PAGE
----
Rep. Ilhan Omar (D-MN) once again took a shot at Americans on Tuesday when she said during a podcast that “ignorance” was prevalent in “many parts of this country.”
Speaking about the process that refugees go through, Omar claimed that Republicans were “really good at misinformation and sort of really reorganizing facts to sort of paint a picture that really eventually is not rooted in fact.”
“And so it is not that they might not be knowledgeable about this, but they use it as a tool to stir up hate and division,” Omar continued. “And ignorance really is pervasive in many parts of, of this country.”
Omar has faced backlash on a near weekly basis for anti-Semitic comments and the Democratic leadership has defended her by claiming she was ignorant about the type of words that are used in the U.S., saying that Omar has “a different experience in the use of words, and doesn’t understand that some of them are fraught with meaning.”
Partial transcript of the podcast provided via The Nation:
JOHN NICHOLS: I wanted to start with the statement you made on the night you were elected. I believe it was, “Minnesota doesn’t just welcome immigrants, it sends them to Congress.” Did that just occur to you or did you think about that a little before you said it? Because that was a strikingly good opening line for a congressional career.
ILHAN OMAR: Trump came to Minnesota two days before the 2016 elections and that piece really is a significant piece in, in the documentary Time for Ilhan, that’s about my election to the Minnesota House. And there’s this, this question right about what, what happens in a time where someone who was running for president, who eventually becomes president, has used his platform to demonize refugees and immigrants and to tell Minnesotans that they should not be as welcoming and that without their knowledge, these people were just coming into their state. It sort of was a reminder that in Minnesota we didn’t just welcome refugees. We were proud enough to send them to Congress.
NICHOLS: I was a remarkable moment. I remember that Donald Trump and his campaign made a strategic play for Minnesota. They surprised people by winning Wisconsin, Pennsylvania, Michigan. But they thought Minnesota might be one of their states as well.
NICHOLS: They came in at the end and Trump had a component in his speech that was quite visceral as regards Somali immigrants, if I’m not mistaken.
NICHOLS: Suddenly you’re elected, and you had this teaching moment. It strikes me that, in watching you, you are conscious of teaching moments and of that opportunity to say something that might cause people to think differently about what’s going on.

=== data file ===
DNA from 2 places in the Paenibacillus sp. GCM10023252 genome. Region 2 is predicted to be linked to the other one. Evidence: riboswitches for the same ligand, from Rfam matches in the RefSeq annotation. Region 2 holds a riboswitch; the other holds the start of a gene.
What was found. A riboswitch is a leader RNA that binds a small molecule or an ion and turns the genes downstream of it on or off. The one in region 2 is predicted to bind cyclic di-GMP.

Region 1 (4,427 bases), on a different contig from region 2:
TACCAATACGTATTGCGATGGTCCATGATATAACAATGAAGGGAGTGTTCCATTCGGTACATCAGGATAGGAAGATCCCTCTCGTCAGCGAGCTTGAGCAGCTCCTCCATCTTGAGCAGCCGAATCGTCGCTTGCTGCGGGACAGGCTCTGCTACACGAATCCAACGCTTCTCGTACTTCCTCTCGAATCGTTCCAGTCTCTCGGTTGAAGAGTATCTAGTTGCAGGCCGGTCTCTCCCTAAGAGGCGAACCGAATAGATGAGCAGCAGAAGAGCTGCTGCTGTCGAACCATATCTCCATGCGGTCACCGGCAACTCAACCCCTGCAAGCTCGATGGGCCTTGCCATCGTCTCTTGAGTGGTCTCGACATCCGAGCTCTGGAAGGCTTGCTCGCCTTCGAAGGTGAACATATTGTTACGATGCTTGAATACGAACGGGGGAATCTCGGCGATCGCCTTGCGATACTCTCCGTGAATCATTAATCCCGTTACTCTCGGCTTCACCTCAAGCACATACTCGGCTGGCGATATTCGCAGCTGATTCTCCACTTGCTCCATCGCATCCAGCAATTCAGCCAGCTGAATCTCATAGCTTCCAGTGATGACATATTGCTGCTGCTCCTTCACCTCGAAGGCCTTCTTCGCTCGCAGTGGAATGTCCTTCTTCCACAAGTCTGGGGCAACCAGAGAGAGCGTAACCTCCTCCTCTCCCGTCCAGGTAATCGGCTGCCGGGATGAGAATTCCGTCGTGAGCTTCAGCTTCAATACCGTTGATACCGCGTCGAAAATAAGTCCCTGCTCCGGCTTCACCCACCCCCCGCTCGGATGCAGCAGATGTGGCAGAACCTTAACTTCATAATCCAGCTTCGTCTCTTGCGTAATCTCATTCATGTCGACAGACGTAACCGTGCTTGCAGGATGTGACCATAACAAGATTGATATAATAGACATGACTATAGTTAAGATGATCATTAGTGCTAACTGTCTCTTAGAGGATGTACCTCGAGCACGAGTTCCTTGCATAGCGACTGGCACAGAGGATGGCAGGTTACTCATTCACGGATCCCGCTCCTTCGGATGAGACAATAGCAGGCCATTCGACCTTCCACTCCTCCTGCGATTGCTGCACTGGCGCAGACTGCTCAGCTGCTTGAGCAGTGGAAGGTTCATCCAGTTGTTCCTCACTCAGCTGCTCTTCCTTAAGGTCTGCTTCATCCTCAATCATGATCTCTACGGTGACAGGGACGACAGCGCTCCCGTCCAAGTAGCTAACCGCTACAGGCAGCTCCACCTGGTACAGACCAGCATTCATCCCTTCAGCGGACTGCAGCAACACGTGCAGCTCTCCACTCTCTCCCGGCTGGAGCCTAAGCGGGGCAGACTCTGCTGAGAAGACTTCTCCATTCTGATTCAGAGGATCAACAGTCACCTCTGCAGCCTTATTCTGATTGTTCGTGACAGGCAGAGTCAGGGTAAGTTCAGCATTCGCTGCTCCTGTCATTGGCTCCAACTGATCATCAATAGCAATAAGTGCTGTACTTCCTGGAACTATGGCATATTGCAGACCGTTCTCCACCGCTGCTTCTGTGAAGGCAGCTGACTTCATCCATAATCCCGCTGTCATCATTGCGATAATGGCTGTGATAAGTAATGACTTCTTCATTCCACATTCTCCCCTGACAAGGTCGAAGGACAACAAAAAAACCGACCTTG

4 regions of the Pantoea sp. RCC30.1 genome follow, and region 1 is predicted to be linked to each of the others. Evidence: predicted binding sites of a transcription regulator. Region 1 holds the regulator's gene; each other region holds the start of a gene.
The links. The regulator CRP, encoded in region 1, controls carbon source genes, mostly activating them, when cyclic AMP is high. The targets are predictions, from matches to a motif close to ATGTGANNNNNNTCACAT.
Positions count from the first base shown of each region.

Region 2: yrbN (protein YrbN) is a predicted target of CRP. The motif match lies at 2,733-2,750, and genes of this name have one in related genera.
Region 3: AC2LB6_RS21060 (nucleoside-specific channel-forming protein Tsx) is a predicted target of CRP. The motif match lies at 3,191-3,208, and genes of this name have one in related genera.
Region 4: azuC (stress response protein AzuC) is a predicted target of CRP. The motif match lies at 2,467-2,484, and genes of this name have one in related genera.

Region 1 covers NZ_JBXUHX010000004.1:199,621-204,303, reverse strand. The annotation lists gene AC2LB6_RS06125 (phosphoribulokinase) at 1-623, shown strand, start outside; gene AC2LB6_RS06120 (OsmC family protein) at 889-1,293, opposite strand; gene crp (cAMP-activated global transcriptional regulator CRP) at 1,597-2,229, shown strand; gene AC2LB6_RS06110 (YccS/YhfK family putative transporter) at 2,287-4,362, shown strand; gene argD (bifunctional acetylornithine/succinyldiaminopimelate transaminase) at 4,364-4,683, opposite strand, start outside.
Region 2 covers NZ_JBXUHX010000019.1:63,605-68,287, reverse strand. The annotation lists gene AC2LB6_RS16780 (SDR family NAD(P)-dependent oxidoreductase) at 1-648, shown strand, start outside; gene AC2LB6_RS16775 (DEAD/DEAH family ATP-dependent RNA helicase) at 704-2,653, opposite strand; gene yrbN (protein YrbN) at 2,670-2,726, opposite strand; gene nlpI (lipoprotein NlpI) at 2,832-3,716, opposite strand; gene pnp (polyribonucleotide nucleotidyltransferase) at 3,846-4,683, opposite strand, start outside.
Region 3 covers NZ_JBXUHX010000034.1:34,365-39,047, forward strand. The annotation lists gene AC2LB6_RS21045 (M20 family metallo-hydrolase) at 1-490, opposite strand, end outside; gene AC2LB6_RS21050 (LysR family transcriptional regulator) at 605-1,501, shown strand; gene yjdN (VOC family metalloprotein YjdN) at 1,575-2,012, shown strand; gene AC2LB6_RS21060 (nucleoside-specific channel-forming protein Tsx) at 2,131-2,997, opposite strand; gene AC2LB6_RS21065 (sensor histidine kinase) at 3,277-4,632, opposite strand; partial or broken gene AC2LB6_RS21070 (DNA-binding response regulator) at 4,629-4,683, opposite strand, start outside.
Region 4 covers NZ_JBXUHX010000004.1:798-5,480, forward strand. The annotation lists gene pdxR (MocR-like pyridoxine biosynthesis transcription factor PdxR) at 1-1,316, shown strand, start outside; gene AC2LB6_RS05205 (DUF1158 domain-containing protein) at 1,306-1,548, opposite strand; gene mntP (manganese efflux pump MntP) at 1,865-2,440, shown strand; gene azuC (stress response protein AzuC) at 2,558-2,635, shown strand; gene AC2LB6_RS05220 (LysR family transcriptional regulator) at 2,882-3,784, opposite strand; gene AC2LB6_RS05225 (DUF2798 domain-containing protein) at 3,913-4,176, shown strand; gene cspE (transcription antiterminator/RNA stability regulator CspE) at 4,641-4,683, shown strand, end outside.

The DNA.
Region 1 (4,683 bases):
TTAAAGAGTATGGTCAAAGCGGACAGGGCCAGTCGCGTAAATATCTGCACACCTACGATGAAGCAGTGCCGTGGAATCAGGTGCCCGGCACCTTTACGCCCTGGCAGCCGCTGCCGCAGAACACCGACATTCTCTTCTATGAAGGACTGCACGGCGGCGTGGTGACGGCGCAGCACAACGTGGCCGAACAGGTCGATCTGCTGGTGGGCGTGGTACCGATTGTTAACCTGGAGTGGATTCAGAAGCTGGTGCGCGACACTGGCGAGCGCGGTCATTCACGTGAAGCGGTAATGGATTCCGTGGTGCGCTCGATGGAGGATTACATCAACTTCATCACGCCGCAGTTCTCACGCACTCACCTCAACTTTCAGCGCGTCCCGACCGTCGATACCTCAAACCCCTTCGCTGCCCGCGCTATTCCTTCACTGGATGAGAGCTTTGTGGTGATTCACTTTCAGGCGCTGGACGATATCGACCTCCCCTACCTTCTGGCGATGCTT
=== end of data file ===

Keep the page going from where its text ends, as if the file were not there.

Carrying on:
OMAR: Right. I think people have a misconception about refugees and, and the process they go through to come to the United States. They certainly have been misinformed about the process of resettlement as well. And the Republicans are really good at misinformation and sort of really reorganizing facts to sort of paint a picture that really eventually is not rooted in fact. We had a person who was running for governor, and he kept talking about ending the resettlement program and making sure that that that wasn’t going to happen.
And I remember I wrote this tweet and I said, you know, I wish that you would take the time to at least educate yourself about how the resettlement program works. There are agencies that run the resettlement program. This is, this is a process that’s run through them. If you end that contract, it’s not that refugees are not going to be resettled, it’s that the state just doesn’t get informed. And so the only leverage you have is that you are part of this contract and you can be part of the negotiations on how many people get resettled in your state.
And so it is not that they might not be knowledgeable about this, but they use it as a tool to stir up hate and division. And ignorance really is pervasive in many parts of, of this country. And as someone who was raised by educators, I really like to inform people about things that they might be ignorant to, willingly or unwillingly.
Sonia Rina Landry is a passionate entrepreneur, speaker, author, and personal development coach. She is an outspoken advocate of the free market economy and has helped countless clients identify their core values, envision and realize goals that resonate with those values. She oversees several businesses online and offline.